We Were Right About 'Millennial Night' Being a Success
A little over a week ago, we did a story on the Montgomery Biscuits' upcoming "Millennial Night" ballpark promo, and the outrage that ensued.
In my defense of it, I said that, while calling millennials self-absorbed and needing instant gratification is not a new or exciting joke, it's something that gave a regional brand national attention. (Any press is good press, after all.)
I also predicted that, given the social media tie-ins and the fact that it's marketed toward millennials, there would be pictures a-plenty of the participation ribbons and selfie/nap stations on social media:
Those selfie stations will be used, and the pictures will be shared on social media, likely with the Biscuits tagged in them. The nap pods might be used by some people who don't really like baseball or, more realistically, used for more photo opportunities.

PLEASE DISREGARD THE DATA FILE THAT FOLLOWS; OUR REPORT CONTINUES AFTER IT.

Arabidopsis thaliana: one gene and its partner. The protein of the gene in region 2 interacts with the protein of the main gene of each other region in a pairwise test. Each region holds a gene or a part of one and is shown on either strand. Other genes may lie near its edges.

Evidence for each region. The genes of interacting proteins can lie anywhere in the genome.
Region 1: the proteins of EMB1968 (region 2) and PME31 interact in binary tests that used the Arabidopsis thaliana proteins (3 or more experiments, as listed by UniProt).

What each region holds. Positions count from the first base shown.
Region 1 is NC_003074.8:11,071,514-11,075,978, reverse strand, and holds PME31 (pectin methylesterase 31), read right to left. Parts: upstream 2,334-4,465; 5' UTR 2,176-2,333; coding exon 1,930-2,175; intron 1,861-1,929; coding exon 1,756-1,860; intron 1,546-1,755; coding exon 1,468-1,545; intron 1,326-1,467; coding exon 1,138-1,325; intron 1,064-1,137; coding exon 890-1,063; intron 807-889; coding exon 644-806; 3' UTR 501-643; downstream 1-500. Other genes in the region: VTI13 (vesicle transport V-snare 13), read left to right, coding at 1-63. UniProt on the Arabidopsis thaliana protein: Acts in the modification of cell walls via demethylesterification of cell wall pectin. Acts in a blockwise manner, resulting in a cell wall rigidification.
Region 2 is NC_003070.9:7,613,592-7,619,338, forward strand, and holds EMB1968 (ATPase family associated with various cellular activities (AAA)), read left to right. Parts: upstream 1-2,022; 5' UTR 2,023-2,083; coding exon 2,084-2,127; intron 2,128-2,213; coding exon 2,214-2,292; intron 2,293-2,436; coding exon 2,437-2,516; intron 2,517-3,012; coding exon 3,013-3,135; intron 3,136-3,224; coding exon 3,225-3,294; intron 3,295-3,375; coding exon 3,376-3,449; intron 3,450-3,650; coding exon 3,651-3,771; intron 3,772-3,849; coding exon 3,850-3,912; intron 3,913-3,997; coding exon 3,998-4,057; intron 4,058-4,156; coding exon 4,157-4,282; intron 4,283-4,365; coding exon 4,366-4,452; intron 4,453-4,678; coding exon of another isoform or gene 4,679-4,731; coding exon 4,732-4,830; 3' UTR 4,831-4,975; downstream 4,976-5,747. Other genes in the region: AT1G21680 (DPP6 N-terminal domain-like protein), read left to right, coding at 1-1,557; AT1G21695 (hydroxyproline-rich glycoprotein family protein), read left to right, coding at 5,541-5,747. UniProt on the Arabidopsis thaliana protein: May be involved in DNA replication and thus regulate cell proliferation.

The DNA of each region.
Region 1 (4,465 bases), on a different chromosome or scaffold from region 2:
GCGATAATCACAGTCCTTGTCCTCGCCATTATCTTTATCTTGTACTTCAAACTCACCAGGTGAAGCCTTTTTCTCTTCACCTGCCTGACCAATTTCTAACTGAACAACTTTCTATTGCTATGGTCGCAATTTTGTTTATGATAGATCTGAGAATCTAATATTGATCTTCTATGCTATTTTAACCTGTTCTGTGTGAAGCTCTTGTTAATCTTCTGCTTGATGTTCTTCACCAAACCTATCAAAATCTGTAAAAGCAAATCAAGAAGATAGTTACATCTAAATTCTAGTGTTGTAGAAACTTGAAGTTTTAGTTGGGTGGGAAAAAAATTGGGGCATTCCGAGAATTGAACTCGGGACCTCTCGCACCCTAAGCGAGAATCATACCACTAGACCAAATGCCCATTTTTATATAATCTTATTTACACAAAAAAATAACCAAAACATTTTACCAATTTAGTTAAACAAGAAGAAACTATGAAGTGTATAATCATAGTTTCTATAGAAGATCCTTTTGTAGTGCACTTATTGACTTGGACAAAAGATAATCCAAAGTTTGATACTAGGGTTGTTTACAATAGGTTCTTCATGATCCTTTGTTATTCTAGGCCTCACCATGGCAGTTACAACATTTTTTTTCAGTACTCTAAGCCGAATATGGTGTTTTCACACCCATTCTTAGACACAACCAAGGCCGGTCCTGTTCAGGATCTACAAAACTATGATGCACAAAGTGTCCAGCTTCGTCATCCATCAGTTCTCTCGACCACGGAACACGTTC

And guess what, internet? I was right. I told you so!
— Eric Knox (@eknoxproduction) July 21, 2018
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There's a lot more where that came from. I can't verify how successfully the avocado toast (which actually turned out to be very on-brand avocado biscuits) sold, but at $4 let's assume those millennials recognized a bargain when they saw one.
The point of this post isn't to brag about how I was right, although that would be a very millennial thing for me to do. The point of this post is to reiterate that, while this idea was polarizing on the internet and even among its target demographic, it was still a success. People who might not have gone to a Biscuits game went out to the park for a silly promotional idea. The Biscuits also got exposure in national publications, something that isn't often the case for Minor League Baseball teams.
The lesson here for promotional professionals is to take a risk every once in a while, and don't be afraid of a little controversy. It could pay off in the end.